On July 13, 2016, the Occupational Safety and Health Administration (OSHA) announced it was delaying enforcement of the anti-retaliation provisions in its new injury and illness tracking rule. Generally, the new rule requires large employers to electronically submit information on workplace injuries to OSHA on an annual basis. OSHA intends to post the data it collects on its public website.
The new rule also includes whistleblower protections, which require employers to inform workers of their right to report work-related injuries and illnesses without fear of retaliation, and implement procedures for reporting injuries and illnesses that are reasonable and do not deter workers from reporting. The whistleblower protections were originally scheduled to begin August 10, 2016, but enforcement will now begin November 1, 2016. There is no change in the effective date for electronic reporting provisions.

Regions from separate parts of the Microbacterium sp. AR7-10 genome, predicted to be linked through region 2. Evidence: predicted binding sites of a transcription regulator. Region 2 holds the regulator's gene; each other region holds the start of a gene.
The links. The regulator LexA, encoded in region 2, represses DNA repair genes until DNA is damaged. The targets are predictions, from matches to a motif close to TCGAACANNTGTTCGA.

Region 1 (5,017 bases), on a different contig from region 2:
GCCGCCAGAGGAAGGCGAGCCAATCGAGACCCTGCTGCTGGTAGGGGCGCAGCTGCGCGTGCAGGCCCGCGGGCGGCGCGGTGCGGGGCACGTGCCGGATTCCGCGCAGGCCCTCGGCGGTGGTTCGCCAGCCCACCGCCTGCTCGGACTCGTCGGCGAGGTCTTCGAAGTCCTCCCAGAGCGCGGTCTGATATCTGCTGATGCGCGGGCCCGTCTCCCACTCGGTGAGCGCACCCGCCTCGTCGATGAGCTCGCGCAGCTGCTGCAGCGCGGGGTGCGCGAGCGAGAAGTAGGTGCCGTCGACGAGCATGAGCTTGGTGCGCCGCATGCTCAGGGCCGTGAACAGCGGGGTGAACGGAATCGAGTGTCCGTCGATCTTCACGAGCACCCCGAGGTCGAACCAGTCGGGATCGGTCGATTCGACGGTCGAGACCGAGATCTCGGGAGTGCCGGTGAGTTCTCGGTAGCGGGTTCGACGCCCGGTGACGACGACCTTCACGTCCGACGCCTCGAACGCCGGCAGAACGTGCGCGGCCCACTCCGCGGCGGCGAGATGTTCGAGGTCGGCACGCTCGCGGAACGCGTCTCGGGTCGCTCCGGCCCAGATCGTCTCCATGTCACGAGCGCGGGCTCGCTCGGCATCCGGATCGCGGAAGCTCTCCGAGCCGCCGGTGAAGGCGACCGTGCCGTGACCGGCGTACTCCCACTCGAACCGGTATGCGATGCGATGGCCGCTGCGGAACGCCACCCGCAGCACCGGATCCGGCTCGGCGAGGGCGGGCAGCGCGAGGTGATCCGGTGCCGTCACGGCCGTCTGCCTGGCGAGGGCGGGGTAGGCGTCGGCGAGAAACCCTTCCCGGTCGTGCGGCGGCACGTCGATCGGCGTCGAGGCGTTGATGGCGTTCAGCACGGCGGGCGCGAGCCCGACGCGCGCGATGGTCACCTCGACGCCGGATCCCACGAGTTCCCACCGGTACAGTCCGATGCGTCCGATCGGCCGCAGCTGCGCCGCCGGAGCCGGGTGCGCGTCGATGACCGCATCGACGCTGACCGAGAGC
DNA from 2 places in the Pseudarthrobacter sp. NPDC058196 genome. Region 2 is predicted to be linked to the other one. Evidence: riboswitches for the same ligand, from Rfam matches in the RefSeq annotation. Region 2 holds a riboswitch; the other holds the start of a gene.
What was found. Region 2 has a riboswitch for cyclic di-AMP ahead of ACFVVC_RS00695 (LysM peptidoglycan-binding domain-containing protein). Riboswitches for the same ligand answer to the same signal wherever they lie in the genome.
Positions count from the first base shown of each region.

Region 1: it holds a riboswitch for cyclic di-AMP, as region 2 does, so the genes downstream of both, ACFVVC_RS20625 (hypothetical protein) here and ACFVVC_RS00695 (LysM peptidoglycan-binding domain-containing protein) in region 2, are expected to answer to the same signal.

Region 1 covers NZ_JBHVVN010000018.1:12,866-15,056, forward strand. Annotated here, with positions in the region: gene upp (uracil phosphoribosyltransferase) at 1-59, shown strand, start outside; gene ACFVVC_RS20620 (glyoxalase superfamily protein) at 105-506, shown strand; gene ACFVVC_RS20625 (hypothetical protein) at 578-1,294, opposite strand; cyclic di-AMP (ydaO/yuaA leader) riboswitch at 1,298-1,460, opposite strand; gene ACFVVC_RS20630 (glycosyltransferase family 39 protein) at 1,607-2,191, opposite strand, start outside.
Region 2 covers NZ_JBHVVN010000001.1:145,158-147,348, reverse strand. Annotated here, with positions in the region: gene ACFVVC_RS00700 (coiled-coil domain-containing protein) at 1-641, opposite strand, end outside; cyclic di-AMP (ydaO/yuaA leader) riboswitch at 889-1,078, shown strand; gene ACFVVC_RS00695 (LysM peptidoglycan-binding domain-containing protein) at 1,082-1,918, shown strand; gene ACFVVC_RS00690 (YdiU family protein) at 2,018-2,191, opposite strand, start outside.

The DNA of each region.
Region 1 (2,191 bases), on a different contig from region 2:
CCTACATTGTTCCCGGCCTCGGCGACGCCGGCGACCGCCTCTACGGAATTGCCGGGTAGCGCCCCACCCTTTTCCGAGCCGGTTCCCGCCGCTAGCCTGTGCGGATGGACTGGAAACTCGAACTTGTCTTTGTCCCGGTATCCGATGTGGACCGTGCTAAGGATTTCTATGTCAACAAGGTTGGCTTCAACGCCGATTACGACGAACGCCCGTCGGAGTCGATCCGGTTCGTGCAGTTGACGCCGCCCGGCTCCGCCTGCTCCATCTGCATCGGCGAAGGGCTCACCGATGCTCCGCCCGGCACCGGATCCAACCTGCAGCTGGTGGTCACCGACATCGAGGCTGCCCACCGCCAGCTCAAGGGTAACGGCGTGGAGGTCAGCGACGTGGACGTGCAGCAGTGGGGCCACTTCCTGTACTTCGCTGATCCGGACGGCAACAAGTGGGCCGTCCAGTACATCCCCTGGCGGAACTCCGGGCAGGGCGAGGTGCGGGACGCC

According to OSHA, the three-month delay was necessary “to conduct additional outreach and provide educational materials and guidance for employers.” More likely than not, however, the delay is due to a lawsuit recently filed against OSHA in Texas federal court over the new rule. (TEXO ABC/AGC, et al. v. Thomas, et al., No. 3:16-CV-1998 (N.D. TX July 8, 2016)).
In their complaint, the National Association of Manufacturers and other industry groups allege the anti-retaliation provisions go too far in limiting post-accident drug testing. Generally, the new rule prohibits employers from using drug testing, or the threat of drug testing, as a form of retaliation against employees who report injuries or illnesses. The plaintiffs argue this provision is an overreach of the agency's authority and limiting such tests will hamper an employer’s recourse to keep their workplace safe. The suit seeks a preliminary injunction prohibiting OSHA from implementing the anti-retaliation provision limiting drug testing.